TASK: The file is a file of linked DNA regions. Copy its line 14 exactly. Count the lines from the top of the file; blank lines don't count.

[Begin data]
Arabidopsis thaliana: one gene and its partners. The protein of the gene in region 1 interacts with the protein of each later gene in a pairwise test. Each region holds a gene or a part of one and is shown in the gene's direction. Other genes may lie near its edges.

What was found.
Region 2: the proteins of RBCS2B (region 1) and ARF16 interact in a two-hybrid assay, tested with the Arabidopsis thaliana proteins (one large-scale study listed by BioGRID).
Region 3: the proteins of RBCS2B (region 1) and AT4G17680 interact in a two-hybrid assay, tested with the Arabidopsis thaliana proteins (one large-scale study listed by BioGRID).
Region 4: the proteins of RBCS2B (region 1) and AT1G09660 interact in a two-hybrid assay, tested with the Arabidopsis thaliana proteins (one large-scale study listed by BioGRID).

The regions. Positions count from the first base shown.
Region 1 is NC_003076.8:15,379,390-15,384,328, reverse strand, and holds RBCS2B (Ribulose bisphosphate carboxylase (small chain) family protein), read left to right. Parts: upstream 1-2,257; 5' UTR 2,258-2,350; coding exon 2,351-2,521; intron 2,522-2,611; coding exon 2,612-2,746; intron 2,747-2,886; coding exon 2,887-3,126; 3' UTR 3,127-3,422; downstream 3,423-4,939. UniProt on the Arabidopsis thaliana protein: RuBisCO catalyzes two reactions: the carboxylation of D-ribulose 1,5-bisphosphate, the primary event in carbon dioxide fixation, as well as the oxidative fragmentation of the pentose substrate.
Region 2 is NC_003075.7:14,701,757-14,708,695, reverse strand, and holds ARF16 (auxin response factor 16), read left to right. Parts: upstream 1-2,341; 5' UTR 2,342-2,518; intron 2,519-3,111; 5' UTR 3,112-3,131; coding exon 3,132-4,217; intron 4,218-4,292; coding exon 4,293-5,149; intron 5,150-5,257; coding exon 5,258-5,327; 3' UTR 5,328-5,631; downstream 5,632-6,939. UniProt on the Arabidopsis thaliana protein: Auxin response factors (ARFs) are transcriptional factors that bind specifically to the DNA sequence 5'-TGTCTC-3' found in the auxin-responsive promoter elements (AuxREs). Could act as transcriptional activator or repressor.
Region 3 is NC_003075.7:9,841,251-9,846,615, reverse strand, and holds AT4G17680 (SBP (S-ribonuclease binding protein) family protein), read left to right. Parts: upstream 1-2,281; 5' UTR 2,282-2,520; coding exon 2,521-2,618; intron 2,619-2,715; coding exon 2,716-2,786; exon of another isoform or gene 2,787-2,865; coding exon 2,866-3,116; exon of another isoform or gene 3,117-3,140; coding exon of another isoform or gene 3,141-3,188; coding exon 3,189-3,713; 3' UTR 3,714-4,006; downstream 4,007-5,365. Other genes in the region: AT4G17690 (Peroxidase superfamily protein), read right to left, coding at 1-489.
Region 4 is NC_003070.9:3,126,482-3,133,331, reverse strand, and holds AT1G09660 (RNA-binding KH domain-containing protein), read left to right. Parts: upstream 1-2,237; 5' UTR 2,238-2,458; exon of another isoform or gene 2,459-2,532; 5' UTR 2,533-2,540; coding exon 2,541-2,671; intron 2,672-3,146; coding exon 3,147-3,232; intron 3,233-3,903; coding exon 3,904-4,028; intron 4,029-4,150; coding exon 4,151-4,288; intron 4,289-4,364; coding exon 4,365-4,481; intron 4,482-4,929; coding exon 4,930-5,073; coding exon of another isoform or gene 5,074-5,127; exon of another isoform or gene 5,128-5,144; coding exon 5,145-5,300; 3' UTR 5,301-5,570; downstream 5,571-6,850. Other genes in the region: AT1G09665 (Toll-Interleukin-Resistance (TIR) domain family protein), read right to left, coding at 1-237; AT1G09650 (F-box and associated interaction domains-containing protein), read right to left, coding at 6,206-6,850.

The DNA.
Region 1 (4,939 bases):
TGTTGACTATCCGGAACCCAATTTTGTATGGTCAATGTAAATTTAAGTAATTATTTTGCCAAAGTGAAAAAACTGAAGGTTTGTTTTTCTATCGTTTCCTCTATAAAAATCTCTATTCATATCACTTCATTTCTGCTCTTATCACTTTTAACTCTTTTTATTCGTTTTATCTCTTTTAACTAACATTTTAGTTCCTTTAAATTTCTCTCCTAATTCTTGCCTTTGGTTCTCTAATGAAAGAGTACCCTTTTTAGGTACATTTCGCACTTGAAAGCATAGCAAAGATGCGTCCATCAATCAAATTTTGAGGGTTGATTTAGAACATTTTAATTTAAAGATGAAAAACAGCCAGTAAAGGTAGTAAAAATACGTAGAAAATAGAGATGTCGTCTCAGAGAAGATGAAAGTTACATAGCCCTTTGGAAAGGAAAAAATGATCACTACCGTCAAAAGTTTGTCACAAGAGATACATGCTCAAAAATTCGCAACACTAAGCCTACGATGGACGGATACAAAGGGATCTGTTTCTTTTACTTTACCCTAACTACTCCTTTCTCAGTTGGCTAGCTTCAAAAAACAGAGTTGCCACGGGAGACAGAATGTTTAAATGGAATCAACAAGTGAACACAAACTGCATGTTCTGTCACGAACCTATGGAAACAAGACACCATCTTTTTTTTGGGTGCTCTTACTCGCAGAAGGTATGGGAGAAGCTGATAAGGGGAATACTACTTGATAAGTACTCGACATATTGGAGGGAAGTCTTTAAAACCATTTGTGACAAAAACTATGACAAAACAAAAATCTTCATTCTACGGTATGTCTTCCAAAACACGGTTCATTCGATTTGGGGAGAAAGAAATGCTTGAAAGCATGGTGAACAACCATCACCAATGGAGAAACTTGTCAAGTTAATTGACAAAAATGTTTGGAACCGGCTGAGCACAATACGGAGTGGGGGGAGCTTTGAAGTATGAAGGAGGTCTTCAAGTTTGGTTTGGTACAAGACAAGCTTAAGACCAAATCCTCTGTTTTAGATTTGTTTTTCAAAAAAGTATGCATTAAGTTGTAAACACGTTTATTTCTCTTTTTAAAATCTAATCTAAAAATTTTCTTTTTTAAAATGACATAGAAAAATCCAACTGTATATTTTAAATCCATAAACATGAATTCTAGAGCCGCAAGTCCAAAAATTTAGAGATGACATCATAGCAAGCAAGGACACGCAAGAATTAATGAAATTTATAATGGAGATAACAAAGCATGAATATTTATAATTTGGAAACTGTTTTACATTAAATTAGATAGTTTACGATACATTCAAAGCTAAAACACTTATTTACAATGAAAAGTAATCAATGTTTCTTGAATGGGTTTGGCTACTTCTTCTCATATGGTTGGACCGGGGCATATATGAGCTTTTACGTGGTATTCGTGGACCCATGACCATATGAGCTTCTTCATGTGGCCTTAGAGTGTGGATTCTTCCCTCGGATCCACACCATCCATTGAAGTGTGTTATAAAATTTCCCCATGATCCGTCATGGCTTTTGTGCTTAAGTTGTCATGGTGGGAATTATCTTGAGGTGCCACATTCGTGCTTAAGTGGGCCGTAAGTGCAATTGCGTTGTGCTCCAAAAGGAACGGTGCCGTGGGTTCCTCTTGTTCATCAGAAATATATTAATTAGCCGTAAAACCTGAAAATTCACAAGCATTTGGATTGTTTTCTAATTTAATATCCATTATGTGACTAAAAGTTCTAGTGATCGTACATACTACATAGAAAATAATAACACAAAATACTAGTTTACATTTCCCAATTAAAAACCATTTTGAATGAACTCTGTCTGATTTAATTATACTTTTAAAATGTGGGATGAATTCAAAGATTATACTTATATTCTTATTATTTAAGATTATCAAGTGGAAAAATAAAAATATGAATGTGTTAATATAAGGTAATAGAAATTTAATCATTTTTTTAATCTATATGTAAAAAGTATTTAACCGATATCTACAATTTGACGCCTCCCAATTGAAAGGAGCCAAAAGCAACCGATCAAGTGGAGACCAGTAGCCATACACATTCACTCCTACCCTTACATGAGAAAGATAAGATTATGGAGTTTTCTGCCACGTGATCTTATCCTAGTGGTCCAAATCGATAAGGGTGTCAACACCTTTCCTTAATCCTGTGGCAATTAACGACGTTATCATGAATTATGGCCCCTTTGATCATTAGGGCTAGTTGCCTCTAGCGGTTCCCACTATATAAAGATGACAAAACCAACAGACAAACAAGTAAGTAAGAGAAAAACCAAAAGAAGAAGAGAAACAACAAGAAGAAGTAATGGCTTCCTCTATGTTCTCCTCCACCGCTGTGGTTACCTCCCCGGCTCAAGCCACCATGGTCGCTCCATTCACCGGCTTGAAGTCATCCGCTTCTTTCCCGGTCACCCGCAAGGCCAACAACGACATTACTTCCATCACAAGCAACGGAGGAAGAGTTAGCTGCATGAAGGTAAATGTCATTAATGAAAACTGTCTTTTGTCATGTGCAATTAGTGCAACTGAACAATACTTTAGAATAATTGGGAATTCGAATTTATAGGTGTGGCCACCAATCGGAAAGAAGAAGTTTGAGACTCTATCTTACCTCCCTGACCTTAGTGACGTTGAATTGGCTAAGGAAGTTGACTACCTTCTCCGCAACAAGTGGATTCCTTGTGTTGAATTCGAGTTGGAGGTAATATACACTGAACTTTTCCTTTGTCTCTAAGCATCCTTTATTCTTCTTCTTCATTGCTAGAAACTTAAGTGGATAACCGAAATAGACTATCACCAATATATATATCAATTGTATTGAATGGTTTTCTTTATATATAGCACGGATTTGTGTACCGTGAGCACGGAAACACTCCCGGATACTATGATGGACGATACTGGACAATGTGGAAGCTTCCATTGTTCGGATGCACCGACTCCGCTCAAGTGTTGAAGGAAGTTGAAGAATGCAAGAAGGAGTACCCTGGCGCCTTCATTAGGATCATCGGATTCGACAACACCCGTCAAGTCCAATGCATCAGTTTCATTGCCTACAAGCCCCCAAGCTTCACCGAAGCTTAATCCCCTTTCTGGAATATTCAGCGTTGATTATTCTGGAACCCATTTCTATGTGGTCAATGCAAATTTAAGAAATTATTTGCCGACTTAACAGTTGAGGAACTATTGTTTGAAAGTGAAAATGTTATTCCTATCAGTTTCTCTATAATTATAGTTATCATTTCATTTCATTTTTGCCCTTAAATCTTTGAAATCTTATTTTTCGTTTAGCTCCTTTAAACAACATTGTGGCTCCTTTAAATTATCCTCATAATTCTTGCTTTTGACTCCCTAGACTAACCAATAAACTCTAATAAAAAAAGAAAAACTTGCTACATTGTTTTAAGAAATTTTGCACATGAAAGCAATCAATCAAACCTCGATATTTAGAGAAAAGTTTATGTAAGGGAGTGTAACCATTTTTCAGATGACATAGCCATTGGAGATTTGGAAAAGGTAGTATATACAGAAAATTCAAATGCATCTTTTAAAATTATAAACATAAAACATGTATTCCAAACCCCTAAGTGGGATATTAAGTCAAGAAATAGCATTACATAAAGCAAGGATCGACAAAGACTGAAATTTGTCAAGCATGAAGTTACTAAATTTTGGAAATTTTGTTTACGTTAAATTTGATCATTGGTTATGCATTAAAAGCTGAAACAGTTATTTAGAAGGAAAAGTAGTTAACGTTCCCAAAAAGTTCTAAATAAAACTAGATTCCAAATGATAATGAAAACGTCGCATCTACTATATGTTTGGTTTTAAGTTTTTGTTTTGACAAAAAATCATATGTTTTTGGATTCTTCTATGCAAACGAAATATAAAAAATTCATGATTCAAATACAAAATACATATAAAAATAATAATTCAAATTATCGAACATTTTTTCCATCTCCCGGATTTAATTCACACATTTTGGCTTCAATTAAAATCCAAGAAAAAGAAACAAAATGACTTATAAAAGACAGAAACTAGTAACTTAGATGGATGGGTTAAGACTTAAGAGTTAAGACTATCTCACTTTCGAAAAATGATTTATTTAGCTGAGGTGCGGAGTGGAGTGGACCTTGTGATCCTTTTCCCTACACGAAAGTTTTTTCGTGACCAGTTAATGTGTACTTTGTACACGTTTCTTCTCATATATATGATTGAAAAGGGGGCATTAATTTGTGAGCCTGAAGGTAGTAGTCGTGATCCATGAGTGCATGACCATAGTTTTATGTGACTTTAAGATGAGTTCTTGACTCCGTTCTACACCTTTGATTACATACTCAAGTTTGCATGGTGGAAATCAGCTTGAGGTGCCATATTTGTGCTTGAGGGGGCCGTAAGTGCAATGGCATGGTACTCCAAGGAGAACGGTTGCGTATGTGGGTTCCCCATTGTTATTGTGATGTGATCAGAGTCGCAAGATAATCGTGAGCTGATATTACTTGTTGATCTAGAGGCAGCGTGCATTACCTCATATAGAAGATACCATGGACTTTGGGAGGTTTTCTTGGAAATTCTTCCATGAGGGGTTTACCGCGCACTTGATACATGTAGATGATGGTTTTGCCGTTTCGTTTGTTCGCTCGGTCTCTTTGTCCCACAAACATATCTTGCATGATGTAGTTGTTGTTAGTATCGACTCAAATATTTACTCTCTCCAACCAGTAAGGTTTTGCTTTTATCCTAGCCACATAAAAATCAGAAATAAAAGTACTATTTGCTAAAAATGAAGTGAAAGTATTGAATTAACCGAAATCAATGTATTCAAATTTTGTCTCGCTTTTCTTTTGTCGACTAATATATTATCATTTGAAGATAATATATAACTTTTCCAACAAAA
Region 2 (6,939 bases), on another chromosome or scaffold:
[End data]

Region 2 (6,939 bases), on another chromosome or scaffold: